This post is also available in: Italiano (Italian)
John Banville in Italy, guest of honour along with Catherine Dunne, of the San Patrizio Livorno Festival 2019
Livorno, March 18th 2018
I am writing this post just a few hours after the end of the first day of the San Patrizio Livorno Festival, and a few hours before the beginning of the second #SPLF day.
We started with a video message from Catherine Dunne, the festival’s ‘godmother’, and some great news: John Banville is going to be the guest of honour of the San Patrizio Livorno Festival 2019.
John Banville is an extraordinary writer.
One of the most original of Irish writers. One of the most brilliant intellectuals in the world.
We are very happy, and honoured, that such a great writer has understood the scope, the reasons, the passion and the commitment involved in founding the San Patrizio Livorno Festival project.
I really hope to see you in Livorno, March 2019: we can say that, along with Catherine Dunne and John Banville, the voice of Ireland will be there as well.
Born in Wexford (you can find something about his relationship with his home county here) in 1945, John Banville has been writing novels, short stories and plays since 1971.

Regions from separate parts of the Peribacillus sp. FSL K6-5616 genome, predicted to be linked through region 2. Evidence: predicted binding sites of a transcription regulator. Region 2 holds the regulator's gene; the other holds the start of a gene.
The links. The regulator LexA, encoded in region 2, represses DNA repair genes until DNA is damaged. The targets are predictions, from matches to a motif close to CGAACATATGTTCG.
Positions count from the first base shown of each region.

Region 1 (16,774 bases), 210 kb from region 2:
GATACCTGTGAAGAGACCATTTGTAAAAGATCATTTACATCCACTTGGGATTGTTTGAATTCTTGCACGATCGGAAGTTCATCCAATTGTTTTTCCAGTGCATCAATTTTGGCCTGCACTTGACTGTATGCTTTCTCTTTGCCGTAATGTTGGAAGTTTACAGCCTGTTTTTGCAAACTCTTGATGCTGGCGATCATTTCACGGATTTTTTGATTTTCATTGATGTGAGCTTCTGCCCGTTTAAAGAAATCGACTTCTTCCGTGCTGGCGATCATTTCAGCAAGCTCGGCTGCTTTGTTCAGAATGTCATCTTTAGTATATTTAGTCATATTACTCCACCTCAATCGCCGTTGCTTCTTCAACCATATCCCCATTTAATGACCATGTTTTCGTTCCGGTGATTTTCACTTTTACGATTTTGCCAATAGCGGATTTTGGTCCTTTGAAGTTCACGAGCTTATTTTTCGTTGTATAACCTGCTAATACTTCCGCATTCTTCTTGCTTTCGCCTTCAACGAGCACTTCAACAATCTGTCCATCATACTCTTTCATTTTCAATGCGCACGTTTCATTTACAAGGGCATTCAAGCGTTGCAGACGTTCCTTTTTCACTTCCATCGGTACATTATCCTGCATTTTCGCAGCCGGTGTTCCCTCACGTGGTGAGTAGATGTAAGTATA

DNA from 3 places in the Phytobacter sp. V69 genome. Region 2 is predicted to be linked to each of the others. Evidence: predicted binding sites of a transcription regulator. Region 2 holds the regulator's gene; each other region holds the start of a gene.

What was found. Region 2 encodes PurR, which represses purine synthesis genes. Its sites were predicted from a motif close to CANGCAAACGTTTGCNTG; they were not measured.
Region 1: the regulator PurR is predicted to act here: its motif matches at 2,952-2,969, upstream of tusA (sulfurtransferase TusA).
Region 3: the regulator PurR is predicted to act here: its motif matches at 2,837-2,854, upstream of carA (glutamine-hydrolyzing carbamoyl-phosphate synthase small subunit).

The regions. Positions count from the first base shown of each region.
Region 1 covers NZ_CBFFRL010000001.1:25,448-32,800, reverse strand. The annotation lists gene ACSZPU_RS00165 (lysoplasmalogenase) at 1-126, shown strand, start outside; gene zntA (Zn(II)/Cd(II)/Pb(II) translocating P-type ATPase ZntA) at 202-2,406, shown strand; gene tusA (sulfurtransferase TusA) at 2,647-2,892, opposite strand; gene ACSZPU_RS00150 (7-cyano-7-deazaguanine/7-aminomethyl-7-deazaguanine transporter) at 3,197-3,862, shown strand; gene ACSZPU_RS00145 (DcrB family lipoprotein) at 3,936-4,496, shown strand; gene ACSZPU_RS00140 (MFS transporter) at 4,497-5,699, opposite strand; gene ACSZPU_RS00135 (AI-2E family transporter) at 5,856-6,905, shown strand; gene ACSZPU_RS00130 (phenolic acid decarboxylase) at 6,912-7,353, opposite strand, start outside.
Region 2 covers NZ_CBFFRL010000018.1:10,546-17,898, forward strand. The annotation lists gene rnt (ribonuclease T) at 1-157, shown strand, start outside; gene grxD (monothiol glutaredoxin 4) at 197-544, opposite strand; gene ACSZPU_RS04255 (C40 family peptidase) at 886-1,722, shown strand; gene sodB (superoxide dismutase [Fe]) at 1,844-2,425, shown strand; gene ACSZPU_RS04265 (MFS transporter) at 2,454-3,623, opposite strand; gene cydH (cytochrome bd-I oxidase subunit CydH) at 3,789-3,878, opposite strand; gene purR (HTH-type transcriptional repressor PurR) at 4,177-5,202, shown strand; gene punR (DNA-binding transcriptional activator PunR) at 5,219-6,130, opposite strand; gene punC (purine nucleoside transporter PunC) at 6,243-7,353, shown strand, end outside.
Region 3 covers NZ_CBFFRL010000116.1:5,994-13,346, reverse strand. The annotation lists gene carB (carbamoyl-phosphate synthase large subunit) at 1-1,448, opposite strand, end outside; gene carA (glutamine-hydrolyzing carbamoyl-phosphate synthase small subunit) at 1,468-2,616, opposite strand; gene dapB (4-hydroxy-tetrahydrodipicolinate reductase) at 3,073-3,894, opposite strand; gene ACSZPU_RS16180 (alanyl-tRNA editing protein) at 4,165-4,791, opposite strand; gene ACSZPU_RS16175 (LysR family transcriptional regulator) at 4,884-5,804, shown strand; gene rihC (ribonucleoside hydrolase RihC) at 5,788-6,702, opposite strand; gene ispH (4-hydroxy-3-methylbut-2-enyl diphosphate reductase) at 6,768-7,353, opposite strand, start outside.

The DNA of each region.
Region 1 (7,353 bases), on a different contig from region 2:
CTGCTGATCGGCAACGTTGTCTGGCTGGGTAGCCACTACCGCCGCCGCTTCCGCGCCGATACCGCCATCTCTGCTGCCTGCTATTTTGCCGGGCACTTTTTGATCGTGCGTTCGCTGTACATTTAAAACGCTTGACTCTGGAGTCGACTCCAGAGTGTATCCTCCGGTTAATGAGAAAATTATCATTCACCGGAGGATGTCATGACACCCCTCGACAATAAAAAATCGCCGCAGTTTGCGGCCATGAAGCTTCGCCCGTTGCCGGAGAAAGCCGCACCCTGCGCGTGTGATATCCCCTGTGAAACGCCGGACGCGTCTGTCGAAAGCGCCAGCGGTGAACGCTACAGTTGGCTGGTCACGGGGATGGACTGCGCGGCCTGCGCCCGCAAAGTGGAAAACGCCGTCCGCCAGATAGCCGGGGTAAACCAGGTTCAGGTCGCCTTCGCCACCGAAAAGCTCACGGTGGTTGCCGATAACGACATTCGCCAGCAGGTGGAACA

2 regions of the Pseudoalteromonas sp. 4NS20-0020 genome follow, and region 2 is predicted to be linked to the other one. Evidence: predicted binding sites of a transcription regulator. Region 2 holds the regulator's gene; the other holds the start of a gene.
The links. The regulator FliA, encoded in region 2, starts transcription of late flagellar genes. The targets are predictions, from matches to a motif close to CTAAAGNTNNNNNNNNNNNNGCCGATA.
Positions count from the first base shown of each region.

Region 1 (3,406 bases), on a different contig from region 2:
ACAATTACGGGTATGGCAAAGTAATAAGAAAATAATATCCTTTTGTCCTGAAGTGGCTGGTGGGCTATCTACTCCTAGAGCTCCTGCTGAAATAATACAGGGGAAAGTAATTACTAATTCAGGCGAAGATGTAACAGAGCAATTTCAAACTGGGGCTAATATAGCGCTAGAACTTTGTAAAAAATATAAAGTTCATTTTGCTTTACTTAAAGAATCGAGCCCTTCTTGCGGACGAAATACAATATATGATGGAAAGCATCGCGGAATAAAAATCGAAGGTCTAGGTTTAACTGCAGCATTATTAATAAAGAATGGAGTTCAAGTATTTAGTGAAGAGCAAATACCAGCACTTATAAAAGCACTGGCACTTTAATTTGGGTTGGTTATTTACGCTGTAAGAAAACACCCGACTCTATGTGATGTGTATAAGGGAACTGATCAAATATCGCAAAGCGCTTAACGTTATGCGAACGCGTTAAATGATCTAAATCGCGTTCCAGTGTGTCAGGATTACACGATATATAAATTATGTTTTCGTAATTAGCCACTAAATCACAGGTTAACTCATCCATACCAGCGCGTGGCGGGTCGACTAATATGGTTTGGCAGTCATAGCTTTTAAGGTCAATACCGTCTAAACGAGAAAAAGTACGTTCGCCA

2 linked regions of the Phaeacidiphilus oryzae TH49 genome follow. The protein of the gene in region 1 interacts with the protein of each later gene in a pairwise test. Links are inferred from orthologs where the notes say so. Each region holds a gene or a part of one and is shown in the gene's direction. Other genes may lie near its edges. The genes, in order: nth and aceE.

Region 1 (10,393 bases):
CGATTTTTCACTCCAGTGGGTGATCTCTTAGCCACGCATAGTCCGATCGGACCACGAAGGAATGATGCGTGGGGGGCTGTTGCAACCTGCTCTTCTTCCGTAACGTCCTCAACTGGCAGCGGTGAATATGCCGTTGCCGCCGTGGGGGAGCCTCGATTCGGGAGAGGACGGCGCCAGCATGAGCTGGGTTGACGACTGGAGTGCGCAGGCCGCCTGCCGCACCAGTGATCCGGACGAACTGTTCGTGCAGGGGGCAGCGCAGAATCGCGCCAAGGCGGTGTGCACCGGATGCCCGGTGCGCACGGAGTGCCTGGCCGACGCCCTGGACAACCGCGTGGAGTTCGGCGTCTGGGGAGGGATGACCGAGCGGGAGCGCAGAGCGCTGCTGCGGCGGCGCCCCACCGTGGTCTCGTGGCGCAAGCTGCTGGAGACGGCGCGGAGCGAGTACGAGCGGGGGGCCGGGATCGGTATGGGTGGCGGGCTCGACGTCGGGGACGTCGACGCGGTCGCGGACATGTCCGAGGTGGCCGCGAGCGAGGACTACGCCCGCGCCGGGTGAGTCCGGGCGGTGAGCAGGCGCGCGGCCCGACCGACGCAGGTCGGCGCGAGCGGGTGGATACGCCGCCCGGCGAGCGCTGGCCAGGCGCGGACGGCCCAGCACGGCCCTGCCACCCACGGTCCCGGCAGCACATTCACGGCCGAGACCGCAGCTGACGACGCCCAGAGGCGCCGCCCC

His strong cultural connections to and relationship with Italy led to his being awarded the Cavaliere dell’Ordine della Stella d’Italia knighthood, an honour dedicated to those Italians and non-Italians who have distinguished themselves in promoting friendships and strengthening collaborative relationships between Italy and other countries.
John Banville’s novels have been acclaimed as masterpieces.
The most famous novel is The Sea / Il Mare (2005, published in Italia in 2006), Booker Prize winner.
I like to think that John Banville will be a future Nobel Prize laureate. I hope the #SPLF will bring him good luck.
In my very humble opinion, his masterpieces are Eclipse / Eclisse (2000, 2002) and Shroud / L’Invenzione del Passato (2002, 2003).
At the San Patrizio Livorno Festival 2018, we suggested that, were the Geneva Convention to be applied to characters, Banville would have been tried and convicted, never to be free again.
It was on the occasion of our first meeting, at Bergamo Scienza, 2009, I remarked to him that, in my opinion, his characters (the ones in Eclipse and Shroud) were prisoners in his mind.
He replied, with a devilish grin, that, yes: I was right.
And in those two books there is a lot of Italy: there is Turin (with its shrouds, in this case); there is the Milan Brera gallery; there is the Staglieno Genoa cemetery, and the Cinque Terre.
And Livorno too.
As, maybe, nothing happens by accident.